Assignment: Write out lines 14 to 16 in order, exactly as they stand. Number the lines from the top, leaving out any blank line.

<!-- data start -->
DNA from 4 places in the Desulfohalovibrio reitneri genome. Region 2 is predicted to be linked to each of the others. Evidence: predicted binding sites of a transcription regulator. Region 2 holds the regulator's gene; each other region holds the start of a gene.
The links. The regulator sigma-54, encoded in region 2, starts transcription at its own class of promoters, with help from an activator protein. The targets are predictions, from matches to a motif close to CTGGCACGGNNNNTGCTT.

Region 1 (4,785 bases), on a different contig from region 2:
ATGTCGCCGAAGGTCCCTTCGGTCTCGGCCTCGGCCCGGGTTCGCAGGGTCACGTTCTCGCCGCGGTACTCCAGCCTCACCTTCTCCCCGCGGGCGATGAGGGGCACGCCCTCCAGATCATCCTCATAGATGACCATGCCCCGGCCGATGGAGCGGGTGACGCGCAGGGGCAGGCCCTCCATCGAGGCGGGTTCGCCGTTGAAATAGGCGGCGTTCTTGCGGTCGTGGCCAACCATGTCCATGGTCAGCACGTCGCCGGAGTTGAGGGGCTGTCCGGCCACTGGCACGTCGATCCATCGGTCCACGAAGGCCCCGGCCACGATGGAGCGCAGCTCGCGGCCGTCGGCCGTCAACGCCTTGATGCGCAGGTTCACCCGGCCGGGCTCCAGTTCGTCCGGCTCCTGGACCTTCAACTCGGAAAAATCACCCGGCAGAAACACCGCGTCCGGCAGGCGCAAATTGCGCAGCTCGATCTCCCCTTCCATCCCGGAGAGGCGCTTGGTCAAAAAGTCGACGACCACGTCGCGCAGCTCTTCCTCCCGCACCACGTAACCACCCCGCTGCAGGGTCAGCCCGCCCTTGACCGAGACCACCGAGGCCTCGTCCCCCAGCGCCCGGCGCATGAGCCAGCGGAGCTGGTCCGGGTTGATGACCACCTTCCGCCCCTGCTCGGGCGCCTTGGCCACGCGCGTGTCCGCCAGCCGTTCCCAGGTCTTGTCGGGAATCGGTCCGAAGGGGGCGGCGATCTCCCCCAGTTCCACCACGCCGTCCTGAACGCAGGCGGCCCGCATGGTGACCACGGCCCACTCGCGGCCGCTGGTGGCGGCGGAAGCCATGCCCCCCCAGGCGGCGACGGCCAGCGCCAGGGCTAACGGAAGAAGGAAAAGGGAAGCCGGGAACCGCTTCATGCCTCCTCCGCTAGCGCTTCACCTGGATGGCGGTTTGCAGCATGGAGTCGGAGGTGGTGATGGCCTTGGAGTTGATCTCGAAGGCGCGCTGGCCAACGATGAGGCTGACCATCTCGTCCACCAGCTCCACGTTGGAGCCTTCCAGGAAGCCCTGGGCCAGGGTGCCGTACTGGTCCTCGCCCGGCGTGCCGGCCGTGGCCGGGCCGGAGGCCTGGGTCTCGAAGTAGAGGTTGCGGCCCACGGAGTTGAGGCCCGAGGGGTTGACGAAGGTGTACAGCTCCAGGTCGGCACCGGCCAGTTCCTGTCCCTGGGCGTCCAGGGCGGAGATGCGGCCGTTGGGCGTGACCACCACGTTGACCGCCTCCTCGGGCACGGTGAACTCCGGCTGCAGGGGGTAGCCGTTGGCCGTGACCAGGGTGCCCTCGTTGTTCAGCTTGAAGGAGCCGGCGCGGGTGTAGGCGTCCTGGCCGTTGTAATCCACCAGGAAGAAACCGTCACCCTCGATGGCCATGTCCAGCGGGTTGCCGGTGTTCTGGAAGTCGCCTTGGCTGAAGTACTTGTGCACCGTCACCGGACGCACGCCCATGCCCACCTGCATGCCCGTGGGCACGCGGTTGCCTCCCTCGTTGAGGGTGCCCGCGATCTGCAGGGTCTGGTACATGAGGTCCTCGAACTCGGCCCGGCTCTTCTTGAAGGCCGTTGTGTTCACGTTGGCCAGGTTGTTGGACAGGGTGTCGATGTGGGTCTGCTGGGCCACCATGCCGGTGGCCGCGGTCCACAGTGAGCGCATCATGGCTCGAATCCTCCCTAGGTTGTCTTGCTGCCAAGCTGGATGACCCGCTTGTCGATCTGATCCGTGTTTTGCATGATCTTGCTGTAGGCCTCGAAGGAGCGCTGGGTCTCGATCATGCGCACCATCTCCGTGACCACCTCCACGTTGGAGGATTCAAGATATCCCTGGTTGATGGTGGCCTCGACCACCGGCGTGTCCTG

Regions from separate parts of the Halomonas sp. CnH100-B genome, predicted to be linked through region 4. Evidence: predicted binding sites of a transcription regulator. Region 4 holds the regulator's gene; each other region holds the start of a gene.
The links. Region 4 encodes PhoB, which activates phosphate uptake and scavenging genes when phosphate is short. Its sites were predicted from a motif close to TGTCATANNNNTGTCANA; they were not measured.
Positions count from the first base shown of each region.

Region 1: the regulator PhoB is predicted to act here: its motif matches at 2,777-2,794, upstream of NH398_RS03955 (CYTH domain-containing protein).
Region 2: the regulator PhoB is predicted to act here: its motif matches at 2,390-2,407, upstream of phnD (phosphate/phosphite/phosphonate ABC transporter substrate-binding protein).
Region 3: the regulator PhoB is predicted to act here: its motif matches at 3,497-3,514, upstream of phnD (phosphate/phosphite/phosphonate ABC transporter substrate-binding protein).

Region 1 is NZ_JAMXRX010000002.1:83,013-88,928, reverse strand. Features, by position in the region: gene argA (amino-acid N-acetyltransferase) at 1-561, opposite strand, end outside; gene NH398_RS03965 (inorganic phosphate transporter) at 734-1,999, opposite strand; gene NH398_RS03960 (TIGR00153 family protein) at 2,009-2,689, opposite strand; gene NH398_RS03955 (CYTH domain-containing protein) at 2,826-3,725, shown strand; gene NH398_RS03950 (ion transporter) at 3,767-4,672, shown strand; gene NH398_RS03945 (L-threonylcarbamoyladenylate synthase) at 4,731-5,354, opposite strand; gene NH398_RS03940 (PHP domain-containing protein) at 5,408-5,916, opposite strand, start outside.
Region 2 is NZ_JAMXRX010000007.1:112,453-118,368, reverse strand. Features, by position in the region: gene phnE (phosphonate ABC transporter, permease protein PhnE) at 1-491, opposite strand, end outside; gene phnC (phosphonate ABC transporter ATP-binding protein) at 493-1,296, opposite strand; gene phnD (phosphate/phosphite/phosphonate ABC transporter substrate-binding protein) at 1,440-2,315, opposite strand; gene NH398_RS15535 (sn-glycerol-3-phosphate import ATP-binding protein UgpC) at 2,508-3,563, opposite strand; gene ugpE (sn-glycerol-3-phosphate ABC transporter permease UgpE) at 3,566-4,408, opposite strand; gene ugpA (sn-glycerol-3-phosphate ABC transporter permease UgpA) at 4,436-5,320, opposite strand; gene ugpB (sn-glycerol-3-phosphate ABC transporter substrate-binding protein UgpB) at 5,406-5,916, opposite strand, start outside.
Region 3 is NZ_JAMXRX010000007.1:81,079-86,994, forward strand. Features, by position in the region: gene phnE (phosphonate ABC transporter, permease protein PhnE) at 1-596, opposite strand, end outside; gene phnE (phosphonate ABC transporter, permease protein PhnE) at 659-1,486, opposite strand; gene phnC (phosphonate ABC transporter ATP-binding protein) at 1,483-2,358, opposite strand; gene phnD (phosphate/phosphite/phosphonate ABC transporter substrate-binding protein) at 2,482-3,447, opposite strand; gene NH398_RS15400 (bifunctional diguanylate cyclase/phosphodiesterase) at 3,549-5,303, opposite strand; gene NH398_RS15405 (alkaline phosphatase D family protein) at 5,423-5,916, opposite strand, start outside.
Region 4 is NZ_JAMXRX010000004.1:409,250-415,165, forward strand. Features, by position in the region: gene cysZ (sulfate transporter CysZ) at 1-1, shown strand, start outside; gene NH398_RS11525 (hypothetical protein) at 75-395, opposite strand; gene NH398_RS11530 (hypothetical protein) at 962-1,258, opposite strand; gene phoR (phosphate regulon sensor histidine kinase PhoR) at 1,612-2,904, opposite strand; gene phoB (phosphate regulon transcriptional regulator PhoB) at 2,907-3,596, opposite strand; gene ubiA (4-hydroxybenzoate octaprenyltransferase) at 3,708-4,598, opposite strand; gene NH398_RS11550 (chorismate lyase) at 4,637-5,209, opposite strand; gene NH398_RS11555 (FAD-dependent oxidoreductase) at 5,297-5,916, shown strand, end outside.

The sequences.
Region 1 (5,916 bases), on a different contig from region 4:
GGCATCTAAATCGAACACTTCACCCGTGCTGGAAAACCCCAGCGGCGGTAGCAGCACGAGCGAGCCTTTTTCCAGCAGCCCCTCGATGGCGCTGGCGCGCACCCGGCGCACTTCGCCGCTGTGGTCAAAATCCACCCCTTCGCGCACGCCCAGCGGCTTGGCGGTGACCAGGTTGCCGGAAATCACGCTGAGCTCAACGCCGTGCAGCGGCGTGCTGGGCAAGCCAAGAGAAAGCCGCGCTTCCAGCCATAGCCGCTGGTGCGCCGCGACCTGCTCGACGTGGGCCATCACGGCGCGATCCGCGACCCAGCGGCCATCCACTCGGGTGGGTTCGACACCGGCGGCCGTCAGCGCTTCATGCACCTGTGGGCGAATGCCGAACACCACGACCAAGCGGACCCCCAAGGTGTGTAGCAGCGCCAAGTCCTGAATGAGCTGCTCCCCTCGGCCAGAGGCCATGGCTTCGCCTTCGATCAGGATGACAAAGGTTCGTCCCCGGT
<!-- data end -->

Region 4 is NZ_JAMXRX010000004.1:409,250-415,165, forward strand. Features, by position in the region: gene cysZ (sulfate transporter CysZ) at 1-1, shown strand, start outside; gene NH398_RS11525 (hypothetical protein) at 75-395, opposite strand; gene NH398_RS11530 (hypothetical protein) at 962-1,258, opposite strand; gene phoR (phosphate regulon sensor histidine kinase PhoR) at 1,612-2,904, opposite strand; gene phoB (phosphate regulon transcriptional regulator PhoB) at 2,907-3,596, opposite strand; gene ubiA (4-hydroxybenzoate octaprenyltransferase) at 3,708-4,598, opposite strand; gene NH398_RS11550 (chorismate lyase) at 4,637-5,209, opposite strand; gene NH398_RS11555 (FAD-dependent oxidoreductase) at 5,297-5,916, shown strand, end outside.

The sequences.
Region 1 (5,916 bases), on a different contig from region 4: